Wiels | EN

Diego Bruno (b. 1978, Buenos Aires, Argentina) studied the History of Art at the University of Buenos Aires and graduated from the Fine Arts School Massana in Barcelona in 2004.

His exhibitions include solo shows at Mirta Demare Gallery in Rotterdam, in Lokaal01 Projectruimte in Antwerp and in Ruth Benzacar gallery in Buenos Aires. He has been included in group shows such as "Vanaf nu!…" at LL387 in Antwerp, “On reverence” and “Peekskill Project” at the Hudson Valley Center for Contemporary Art in New York, and "Variaciones sobre el museo” at the Museum of Latin American Art in Buenos Aires. His work has also been presented at the fairs ARCO, Art Rotterdam, Art Athena and the Suomi Art Fair in Helsinki. Prior to his residency at Wiels, Diego Bruno participated in several international studio programs such as Het Wilde Weten in Rotterdam and Hangar in Barcelona.

Diego Bruno's project for Wiels is a formal reflection on visual and verbal discourse around the idea of international law. The institutionalized representations of justice become a representation of the enforcement of justice itself. A visual discourse of international justice is built from an iconography of interpretations of justice, both historically and in the present day. This visual discourse allows us the opportunity to have an experience of law and justice; but this “experience” is a fake, a virtual approach, mediated by various interpretations.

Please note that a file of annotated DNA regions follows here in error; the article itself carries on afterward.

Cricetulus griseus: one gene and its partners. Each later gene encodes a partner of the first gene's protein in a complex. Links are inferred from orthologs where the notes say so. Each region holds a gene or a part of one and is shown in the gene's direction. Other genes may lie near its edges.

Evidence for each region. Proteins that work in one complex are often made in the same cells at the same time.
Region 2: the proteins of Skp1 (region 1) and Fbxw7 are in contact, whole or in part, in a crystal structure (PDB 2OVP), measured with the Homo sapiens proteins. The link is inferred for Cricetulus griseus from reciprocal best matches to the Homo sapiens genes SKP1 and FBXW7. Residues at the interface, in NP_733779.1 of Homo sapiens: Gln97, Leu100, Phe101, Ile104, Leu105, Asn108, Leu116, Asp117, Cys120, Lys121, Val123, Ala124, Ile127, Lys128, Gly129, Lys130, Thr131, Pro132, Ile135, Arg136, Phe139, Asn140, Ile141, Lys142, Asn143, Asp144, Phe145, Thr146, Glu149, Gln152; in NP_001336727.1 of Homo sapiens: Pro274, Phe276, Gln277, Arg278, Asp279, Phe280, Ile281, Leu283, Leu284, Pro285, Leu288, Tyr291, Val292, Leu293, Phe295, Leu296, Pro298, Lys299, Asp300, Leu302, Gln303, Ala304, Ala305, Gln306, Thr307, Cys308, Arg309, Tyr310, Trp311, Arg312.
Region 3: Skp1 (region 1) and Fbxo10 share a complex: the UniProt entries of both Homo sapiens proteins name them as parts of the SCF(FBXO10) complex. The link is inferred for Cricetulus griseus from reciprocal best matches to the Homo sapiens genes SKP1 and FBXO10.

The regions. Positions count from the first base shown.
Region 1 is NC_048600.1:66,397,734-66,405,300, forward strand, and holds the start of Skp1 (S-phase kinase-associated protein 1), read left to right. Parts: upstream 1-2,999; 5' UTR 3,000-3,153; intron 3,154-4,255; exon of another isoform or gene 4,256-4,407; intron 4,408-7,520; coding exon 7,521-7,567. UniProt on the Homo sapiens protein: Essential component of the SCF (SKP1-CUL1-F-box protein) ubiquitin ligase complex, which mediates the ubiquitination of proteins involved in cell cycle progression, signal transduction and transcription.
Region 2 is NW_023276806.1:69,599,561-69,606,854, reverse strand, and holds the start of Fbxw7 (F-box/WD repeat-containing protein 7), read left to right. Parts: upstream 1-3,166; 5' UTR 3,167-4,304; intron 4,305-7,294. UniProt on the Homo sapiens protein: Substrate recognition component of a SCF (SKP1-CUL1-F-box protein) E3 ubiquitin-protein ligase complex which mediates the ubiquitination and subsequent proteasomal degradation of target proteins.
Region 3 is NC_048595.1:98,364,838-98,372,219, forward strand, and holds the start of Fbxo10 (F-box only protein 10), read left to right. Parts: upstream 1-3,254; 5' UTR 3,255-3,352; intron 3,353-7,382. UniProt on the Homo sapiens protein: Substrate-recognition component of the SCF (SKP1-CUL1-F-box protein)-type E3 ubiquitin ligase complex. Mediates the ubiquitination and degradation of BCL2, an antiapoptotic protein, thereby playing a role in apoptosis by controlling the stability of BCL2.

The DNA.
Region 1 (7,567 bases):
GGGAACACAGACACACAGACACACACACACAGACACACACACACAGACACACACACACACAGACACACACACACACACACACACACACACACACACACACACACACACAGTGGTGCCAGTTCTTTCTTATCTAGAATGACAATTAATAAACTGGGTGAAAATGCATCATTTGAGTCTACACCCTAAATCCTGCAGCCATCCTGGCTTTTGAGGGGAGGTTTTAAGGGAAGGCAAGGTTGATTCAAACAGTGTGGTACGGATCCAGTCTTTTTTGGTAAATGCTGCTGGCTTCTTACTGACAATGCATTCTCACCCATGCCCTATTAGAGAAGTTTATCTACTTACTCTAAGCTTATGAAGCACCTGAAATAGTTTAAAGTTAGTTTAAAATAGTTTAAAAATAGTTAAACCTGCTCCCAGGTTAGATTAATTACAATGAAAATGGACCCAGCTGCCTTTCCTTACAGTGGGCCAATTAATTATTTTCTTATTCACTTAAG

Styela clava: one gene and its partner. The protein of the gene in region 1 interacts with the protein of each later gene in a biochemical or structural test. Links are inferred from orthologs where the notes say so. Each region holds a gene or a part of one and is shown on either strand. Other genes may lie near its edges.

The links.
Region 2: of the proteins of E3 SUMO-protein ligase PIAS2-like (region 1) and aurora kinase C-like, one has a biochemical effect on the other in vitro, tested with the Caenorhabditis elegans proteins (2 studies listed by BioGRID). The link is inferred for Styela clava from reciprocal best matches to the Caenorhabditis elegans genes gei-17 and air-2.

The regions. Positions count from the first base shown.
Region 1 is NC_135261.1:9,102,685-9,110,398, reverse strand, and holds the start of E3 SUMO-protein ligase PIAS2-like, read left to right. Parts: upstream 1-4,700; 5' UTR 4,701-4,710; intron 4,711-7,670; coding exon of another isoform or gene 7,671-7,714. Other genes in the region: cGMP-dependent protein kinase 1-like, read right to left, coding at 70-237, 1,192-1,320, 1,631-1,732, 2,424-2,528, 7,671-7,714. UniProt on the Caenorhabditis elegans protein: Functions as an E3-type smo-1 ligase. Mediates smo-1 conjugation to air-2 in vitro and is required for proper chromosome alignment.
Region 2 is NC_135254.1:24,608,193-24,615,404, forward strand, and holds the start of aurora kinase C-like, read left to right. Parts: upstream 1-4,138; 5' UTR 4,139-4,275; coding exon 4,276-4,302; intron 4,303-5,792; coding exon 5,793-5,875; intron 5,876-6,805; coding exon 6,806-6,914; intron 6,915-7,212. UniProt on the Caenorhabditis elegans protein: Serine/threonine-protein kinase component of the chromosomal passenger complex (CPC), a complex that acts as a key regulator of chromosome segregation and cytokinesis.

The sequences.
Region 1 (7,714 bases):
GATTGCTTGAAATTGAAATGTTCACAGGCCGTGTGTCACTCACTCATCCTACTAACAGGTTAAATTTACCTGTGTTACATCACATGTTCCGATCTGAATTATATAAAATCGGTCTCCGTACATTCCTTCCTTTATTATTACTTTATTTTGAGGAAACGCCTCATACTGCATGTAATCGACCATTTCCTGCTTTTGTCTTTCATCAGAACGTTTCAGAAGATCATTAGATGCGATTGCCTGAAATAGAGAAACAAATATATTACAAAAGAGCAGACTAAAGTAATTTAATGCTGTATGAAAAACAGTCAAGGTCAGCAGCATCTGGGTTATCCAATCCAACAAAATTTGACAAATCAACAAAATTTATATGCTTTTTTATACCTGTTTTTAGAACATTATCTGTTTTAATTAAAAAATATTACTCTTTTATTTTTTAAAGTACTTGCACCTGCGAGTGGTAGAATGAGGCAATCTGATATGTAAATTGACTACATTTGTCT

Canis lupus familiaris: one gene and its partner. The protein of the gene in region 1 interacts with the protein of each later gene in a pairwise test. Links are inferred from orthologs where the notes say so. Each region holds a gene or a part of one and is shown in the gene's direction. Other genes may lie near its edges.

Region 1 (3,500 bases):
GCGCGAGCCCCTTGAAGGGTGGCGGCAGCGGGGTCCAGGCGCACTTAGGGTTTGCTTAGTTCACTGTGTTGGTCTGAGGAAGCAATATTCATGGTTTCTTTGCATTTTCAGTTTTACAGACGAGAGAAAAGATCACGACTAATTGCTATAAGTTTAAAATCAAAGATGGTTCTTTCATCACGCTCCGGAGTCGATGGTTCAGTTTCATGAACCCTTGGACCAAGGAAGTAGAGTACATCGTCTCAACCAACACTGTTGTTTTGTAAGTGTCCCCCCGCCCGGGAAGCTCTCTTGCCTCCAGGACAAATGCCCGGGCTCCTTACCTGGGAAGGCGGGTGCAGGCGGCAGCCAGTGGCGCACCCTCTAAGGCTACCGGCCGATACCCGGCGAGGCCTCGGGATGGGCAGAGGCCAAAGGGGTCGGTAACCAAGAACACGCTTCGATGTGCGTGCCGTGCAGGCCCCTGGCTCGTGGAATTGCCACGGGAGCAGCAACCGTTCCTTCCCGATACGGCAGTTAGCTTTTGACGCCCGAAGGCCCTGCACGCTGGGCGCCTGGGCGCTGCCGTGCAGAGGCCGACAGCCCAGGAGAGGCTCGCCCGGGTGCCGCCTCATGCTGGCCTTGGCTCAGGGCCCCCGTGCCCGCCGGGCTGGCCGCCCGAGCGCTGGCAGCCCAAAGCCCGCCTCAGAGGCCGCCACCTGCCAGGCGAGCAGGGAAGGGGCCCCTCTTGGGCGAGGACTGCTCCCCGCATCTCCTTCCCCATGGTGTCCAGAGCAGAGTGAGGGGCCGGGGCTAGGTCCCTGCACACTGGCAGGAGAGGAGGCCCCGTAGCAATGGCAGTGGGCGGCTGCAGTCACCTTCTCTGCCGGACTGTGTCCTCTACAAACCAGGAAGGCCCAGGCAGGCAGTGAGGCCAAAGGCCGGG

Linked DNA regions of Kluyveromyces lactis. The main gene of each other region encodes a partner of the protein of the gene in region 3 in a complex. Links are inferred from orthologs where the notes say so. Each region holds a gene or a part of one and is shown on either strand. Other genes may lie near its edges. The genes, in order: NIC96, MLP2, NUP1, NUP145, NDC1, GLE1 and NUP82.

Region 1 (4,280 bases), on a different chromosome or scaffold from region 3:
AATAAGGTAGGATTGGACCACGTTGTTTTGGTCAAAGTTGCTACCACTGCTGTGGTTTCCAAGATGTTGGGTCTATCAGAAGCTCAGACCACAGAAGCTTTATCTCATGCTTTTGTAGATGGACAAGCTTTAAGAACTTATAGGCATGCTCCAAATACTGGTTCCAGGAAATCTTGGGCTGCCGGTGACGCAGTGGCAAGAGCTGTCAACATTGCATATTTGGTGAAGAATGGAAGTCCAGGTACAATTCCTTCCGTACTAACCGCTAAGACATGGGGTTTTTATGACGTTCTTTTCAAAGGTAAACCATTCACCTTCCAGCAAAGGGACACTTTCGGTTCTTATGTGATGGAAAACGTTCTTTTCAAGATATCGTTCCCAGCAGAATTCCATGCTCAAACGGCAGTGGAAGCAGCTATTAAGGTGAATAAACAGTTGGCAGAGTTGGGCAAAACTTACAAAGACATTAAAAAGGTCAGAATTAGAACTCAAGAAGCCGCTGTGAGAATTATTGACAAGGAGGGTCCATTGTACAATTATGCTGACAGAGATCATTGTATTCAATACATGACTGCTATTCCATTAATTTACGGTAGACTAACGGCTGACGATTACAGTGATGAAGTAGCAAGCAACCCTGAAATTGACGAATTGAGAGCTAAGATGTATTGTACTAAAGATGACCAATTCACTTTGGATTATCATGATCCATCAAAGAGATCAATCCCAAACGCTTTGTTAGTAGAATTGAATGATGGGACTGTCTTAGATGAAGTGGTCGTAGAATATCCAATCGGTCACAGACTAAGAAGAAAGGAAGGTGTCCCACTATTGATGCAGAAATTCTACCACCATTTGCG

The application of law deals with problems of interpretation and representation itself, as Kant (1) notes that rules do not spell out the conditions of their own application. Every rule needs, for its application an auctoritatis interposition that determines what a rule should mean in a particular case.

What laws mean and the consequences they have depend on the judgment of the law-applier (judge and jury). In this sense, we could say that the experience of the law and justice is but the experience of its interpretation, an interpretation rendered concrete by, among other strategies, language (both written and spoken) and architecture.

The project examines the ways in which those representational displays of international law and justice can be visualized within the arts: on the one hand pointing to the impossibilities and frustrations of the mechanisms of international justice, but on the other hand creating new representations, not only of International Law, but also of the individual’s experience in confronting its traditional representations.

(1)Immanuel Kant, Critique of Pure Reason, 1781